Good Friday, Pandemic and the Cross

GOSPEL: John 18:1–19:42

The passion of our Lord Jesus Christ according to John. (read the passion gospel)

Sermon

The shadow of cross is dark and wide today. 

The presence of death feels closer than ever. 

The cross that is so often depicted standing behind mangers and stables at Advent,

stands tall above beds for the dying rather than for infants

and different makeshift shelters today. 

The cross is spoken of with words that we didn’t even know a few weeks or months ago. 

Novel Coronavirus, Covid-19. 

The cross is revealed with words that we really didn’t understand, and still have yet to grasp. 

Pandemic. 

The cross looms high and mighty over hospitals and temporary field units. 

The cross’s darkness has forced the world forced to stay home. 

The cross disrupts the work of governments, schools, businesses, public services and more. 

The cross demands the sacrifice of those who serve on front lines to risk health and safety.  

The cross is changing the world with numbers. Number that grow arbitrarily, numbers that terrify, numbers that signify entire lives ending while still in the middle of living, families unable to grieve, communities forced to adapt their care and support from afar.

The cross has arrived in a way that it hasn’t arrived in a long time, in a way that few alive today understand or comprehend. 

And Jesus has been nailed to it, left to struggle for breath, left to suffocate unable to bring air into his lungs out of exhaustion. 

Jesus has been nailed to it, unjustly, cruelly and for the gain of those in power, so that human greed and contempt can keep its grip on Godlike power. 

Jesus has been nailed to it at young age, as someone who shouldn’t receive a death sentence, as someone who simply got mixed up in political games beyond his control. 

Jesus has been nailed to the cross today, and it feels like just one more to add to the list of deaths, the list that we know has only begun being written. 

The shadow of the cross is indeed dark and wide. 

But it is not just pandemic and illness that makes the cross seem taller. 

The cross is still our moment of shame, our moment of attempted power, our moment of trying to put ourselves before God. 

The cross is still our human effort to put God to death, even as God keeps coming to us in life. 

We want power, we want security, we want safety. We want to control our world, especially as it spins out of control beyond us. 

We deny the danger, we forget to care for others, we put ourselves first, we try to use the power of death for our own gain. 

Even still the cross has existed in God’s heart since the beginning of creation.  

Even still Jesus goes to the cross knowing that it is God’s beloved creation putting him there. 

Even still God is willing to die because we demand it, because our sin and pride demand it, because our selfishness demands it.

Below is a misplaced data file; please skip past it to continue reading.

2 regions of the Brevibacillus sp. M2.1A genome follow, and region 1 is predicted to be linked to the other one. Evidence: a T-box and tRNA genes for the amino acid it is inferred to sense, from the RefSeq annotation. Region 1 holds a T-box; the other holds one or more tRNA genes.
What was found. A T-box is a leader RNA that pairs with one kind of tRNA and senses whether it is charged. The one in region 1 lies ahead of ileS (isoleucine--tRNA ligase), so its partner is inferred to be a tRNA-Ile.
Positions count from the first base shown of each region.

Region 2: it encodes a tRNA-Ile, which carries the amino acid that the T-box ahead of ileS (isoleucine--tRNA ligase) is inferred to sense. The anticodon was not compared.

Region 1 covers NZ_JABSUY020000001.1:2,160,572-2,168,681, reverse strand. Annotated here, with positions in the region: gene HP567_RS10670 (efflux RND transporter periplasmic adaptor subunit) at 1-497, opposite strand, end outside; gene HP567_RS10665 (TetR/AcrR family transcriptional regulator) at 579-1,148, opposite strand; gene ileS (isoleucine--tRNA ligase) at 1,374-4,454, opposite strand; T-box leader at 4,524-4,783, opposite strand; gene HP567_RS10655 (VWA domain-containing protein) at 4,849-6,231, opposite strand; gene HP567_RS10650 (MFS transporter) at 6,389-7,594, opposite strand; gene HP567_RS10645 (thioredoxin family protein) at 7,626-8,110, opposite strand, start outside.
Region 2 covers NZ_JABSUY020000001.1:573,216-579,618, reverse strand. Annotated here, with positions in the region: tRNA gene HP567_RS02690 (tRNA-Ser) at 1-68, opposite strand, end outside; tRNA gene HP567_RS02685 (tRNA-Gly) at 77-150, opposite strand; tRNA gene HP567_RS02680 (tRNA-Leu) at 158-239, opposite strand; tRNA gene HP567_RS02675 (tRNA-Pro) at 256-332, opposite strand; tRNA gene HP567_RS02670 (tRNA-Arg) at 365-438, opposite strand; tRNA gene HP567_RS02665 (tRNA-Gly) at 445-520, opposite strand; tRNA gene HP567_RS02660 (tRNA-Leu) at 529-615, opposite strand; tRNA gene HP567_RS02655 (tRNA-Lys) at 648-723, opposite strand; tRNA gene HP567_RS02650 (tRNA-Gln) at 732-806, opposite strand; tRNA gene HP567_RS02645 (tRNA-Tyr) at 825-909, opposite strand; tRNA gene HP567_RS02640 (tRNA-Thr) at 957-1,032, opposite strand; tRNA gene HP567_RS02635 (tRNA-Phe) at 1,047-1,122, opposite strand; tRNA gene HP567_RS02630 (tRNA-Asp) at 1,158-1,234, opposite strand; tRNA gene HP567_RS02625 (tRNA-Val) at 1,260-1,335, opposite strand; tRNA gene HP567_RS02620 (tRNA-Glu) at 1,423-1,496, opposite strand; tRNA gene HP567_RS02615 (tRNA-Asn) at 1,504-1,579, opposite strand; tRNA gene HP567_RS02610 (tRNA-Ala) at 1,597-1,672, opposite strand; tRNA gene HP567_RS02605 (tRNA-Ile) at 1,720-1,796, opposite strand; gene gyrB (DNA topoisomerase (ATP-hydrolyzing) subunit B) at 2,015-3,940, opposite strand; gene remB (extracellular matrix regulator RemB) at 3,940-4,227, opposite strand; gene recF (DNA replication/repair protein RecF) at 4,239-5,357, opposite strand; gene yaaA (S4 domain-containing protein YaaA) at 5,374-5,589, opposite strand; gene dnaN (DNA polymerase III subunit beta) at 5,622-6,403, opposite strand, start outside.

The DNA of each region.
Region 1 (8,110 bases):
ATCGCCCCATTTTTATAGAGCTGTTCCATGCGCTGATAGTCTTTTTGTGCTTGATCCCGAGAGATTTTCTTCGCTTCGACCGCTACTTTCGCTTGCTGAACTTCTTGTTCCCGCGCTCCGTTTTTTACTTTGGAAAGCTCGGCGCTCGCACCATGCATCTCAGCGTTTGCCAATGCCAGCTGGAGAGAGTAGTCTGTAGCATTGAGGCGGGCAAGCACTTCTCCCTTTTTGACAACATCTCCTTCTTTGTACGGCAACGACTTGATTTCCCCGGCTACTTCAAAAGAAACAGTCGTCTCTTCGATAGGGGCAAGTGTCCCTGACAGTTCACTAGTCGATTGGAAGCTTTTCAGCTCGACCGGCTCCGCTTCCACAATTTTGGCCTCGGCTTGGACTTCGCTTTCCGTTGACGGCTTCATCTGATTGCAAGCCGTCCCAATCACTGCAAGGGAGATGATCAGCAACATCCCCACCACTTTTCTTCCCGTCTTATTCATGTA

Yet today is the cross’s final day of power. 

And yet, the cross will become more than our death symbol looming large. 

And yet, the cross is God’s means to change our course and set creation on a new path. 

What has been there since the beginning, Christ bring to its end. 

Today Christ completes the journey towards creation. 

Today Christ completes the journey towards us.

Today Christ joins creation and creator together in fullness, 

undoing the damage of the fall, 

undoing the separation endured since, 

reconciling what was broken between us. 

What has always been the end, Christ now begins as something new. 

Today, Jesus goes where none of us can go and does what none but God can do.  

Jesus goes to all the places where cross is found. 

Jesus goes the hospitals and field units. 

Jesus goes to empty streets and quiet neighbourhoods. 

Jesus goes to the front lines at testings centres, and grocery stores, and public health offices, and nursing home windows, and emergency rooms and intensive care units.

Jesus goes to lonely quarantined people.

Jesus goes to temporary isolation housing for health workers. 

Jesus goes to stressed out, cooped up families. 

Jesus goes to hungry seniors waiting for food drop offs

Jesus goes to worried and anxious people whose hearts can find little peace.

Jesus goes to the grieving and the separated and the brokenhearted. 

Jesus goes to every place where the cross looms large.

Jesus goes to every corner touched by the shadow of the cross.

Jesus goes to death itself. 

And on the cross Jesus will take on our darkness,

take on our shadows and sin,

take on our suffering and trials and tribulations

take on our our illness and disease.

Jesus will take our death and make it God’s. 

And then Jesus will take us and make us God’s own. 

And Jesus will make the ending the beginning.

And Jesus will shake off our power of sin, our power of death, our power of the cross. 

And Jesus will start a new thing. 

A new thing on the cross, a new thing where we thought there was only death. 

Today in the dark and wide shadow, 

Today as the cross seems to stand above hospital beds and quarantine rooms.

Today when we use new words and forgotten words to describe death. 

Today Christ does a new thing.

Christ hangs on the cross, without breath in his lungs, with pandemic in the air

And prepares the world 

For New Life 

Amen.

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